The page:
Public transport by bus, trolleybus or tram is provided by Transports Publics Genevois (TPG). In addition to an extensive coverage of the city centre, the network covers most of the municipalities of the Canton, with a few lines extending into France. Public transport by boat is provided by the Mouettes Genevoises, which link the two banks of the lake within the city, and by the Compagnie Générale de Navigation sur le lac Léman (CGN) which serves more distant destinations such as Nyon, Yvoire, Thonon, Évian, Lausanne and Montreux using both modern diesel vessels and vintage paddle steamers.
Trains operated by Swiss Federal Railways connect the airport to the main station of Cornavin in six minutes, and carry on to towns such as Nyon, Lausanne, Fribourg, Montreux, Neuchâtel, Bern, Sion and Sierre. Regional train services are being increasingly developed, towards Coppet and Bellegarde. At the city limits, two new stations have been opened since 2002: Genève-Sécheron (close to the UN and the Botanical Gardens) and Lancy-Pont-Rouge.
In 2011, work started on the CEVA (Cornavin – Eaux-Vives – Annemasse) project, first planned in 1884, which will connect Cornavin with the Cantonal hospital, Eaux-Vives station and Annemasse, in France. The link between the main station and the classification yard of La Praille already exists; from there, the line will go mostly underground to the Hospital and Eaux-Vives, where it will link to the existing line to France. Support for this project was obtained from all parties in the local parliament.
In May 2013, the demonstrator TOSA Flash Mobility, Clean City, Smart Bus  of a large capacity (133 passengers) full electric bus system with opportunity charging starts its service between Geneva Airport and PALEXPO. The project aims to introduce a new system of mass transport with electric “flash” recharging of the buses at selected stops while passengers are disembarking and embarking. By December 2016, the TOSA buses will run on line 23.
Taxis in Geneva can be difficult to find, and may need to be booked in advance especially in the early morning or at peak hours. Taxis can refuse to take babies and children because of seating legislation.
An ambitious project to close 200 streets in the centre of Geneva to cars has been approved in principle by the Geneva cantonal authorities, and is projected to be implemented over four years (2010–2014).
Water, natural gas and electricity are provided to the municipalities of the Canton of Geneva by the state-owned Services Industriels de Genève (shortly SIG). Most of the drinkable water (80%) is extracted from the lake; the remaining 20% is provided by groundwater originally formed by infiltration from the Arve River. 30% of the Canton's electricity needs is locally produced, mainly by three hydroelectric dams on the Rhône River (Seujet, Verbois and Chancy-Pougny). In addition, 13% of the electricity produced in the Canton is made from the heat induced by the burning of waste at the waste incineration facility of Les Cheneviers. The remaining needs (57%) are covered by imports from other cantons in Switzerland or other European countries; SIG buys only electricity produced by renewable methods, and in particular does not use electricity produced using nuclear reactors or fossil fuels. Natural gas is available in the City of Geneva, as well as in about two-thirds of the municipalities of the canton, and is imported from Western Europe by the Swiss company Gaznat. SIG also provides telecommunication facilities to carriers, service providers and large enterprises. From 2003 to 2005, "Voisin, voisine" a Fibre to the Home pilot project with a Triple play offering was launched to test the end-user market in the Charmilles district.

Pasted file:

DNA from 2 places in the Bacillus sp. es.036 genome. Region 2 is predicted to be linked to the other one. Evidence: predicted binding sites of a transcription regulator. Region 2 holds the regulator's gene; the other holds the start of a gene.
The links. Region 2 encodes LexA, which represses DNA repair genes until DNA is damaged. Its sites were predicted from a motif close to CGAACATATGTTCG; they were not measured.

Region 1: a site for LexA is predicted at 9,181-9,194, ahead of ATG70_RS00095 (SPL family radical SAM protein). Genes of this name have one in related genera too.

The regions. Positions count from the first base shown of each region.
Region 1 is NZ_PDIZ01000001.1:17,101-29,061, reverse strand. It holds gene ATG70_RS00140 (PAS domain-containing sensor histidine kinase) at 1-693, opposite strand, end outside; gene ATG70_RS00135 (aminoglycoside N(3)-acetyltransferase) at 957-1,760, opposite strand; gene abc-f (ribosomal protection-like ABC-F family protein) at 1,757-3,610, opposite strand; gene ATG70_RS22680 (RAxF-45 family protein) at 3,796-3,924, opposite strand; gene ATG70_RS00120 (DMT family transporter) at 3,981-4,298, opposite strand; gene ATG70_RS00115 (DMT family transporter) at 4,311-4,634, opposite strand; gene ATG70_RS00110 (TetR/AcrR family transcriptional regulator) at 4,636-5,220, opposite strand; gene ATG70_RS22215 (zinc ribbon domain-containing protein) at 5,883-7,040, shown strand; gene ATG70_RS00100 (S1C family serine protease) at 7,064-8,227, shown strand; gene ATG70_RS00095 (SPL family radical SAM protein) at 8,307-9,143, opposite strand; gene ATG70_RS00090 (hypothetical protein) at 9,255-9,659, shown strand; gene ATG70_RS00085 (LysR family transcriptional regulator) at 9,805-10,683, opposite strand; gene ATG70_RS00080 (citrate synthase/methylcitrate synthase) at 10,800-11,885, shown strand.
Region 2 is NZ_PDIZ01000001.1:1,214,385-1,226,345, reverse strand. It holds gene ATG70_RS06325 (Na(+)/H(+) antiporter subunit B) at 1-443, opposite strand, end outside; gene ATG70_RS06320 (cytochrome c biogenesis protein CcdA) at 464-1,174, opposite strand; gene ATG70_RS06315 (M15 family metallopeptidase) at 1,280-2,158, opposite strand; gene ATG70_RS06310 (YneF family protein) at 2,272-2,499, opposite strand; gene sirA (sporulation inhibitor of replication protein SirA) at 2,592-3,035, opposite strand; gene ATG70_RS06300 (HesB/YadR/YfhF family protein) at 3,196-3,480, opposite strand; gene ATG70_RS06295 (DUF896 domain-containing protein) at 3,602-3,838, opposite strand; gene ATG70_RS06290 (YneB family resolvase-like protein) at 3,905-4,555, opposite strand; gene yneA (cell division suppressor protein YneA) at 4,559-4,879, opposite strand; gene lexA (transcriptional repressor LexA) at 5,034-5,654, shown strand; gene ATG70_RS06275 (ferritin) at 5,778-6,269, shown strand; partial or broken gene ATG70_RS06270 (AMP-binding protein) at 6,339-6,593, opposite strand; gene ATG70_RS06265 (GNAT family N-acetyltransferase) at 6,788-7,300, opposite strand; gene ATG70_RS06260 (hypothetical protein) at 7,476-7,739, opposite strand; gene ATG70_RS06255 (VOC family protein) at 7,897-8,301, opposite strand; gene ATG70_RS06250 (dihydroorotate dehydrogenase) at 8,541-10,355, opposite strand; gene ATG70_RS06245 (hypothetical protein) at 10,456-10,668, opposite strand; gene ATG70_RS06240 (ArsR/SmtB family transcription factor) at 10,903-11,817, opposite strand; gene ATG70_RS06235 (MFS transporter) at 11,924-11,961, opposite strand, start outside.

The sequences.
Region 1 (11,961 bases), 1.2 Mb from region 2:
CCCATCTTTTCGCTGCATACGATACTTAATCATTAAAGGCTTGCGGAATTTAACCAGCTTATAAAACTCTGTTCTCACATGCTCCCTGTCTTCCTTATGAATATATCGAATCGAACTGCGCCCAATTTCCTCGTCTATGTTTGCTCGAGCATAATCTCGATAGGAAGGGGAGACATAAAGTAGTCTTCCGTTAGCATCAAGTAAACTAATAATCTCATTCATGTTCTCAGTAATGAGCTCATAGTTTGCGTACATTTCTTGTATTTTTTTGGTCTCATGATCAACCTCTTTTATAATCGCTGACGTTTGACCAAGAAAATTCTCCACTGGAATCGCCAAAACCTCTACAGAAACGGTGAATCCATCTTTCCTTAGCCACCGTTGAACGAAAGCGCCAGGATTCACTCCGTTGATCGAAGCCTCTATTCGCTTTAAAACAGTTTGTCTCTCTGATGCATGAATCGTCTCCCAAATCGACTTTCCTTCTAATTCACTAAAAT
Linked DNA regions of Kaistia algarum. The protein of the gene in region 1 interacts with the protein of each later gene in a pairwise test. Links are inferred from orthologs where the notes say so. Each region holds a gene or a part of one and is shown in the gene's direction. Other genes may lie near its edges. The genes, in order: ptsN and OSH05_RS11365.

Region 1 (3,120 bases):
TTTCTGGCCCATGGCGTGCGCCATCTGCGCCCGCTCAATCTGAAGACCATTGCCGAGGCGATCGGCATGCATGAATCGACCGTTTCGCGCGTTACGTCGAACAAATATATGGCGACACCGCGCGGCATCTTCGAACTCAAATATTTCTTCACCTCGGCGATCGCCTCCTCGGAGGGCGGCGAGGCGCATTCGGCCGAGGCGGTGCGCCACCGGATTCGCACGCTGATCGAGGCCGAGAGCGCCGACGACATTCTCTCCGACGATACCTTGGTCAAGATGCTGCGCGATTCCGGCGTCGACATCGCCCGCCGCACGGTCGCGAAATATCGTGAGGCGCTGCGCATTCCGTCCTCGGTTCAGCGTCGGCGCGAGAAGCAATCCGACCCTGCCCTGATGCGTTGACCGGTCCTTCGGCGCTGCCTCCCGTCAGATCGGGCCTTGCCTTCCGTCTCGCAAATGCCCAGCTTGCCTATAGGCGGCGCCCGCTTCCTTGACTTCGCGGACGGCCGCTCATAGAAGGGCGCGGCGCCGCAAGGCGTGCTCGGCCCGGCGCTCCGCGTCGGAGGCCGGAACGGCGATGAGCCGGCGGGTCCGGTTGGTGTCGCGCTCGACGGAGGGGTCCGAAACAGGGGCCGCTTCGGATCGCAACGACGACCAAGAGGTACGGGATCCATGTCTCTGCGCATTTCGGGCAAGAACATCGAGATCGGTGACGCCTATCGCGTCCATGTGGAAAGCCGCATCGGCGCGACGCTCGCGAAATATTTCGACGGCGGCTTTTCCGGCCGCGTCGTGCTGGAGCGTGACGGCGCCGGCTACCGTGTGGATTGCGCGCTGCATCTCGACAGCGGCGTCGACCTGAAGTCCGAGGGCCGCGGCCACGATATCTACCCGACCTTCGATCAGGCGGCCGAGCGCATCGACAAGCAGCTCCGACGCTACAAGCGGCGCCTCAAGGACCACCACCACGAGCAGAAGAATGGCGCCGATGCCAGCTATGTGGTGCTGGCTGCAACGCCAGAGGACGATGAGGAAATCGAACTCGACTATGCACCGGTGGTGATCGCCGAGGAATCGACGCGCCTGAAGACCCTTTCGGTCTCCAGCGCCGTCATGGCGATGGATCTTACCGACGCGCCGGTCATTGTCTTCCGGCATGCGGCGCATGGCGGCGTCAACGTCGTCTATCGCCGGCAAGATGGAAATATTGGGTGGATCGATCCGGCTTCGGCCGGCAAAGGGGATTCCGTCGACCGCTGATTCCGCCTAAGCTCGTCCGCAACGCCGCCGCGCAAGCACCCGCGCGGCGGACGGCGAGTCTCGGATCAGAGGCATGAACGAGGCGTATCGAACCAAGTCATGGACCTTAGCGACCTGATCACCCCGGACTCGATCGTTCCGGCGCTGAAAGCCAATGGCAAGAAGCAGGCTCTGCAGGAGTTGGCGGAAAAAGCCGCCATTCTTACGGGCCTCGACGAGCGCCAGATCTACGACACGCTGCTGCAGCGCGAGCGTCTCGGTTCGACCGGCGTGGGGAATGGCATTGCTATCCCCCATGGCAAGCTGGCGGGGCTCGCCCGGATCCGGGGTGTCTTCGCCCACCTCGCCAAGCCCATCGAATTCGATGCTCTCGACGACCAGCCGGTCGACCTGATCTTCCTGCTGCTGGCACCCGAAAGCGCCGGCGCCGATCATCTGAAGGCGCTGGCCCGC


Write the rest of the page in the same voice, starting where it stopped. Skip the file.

Geneva is the European headquarters of the United Nations, in the Palace of Nations building (French: Palais des Nations), which was also the headquarters of the former League of Nations. Several agencies are headquartered at Geneva, including the United Nations High Commissioner for Refugees (UNHCR), the UN Office of the High Commissioner for Human Rights (OHCHR), the World Health Organization (WHO), the International Labour Organization (ILO), International Telecommunication Union (ITU), the International Baccalaureate Organization (IBO) and the World Intellectual Property Organization (WIPO).
Apart from the UN agencies, Geneva hosts many inter-governmental organizations, such as the World Trade Organization (WTO), World Meteorological Organization (WMO), the World Economic Forum (WEF), the International Organization for Migration (IOM), the International Federation of Red Cross and Red Crescent Societies (IFRC) and the International Committee of the Red Cross (ICRC).
The Geneva Environment Network (GEN) publishes the Geneva Green Guide, and extensive listing of Geneva-based global organisations working on environment protection and sustainable development. A website (by the Swiss Government, WBCSD, UNEP and IUCN) includes stories about how NGOs, business, government and the UN cooperate. By doing so, it attempts to explain why Geneva has been picked by so many NGOs and UN as their headquarters location.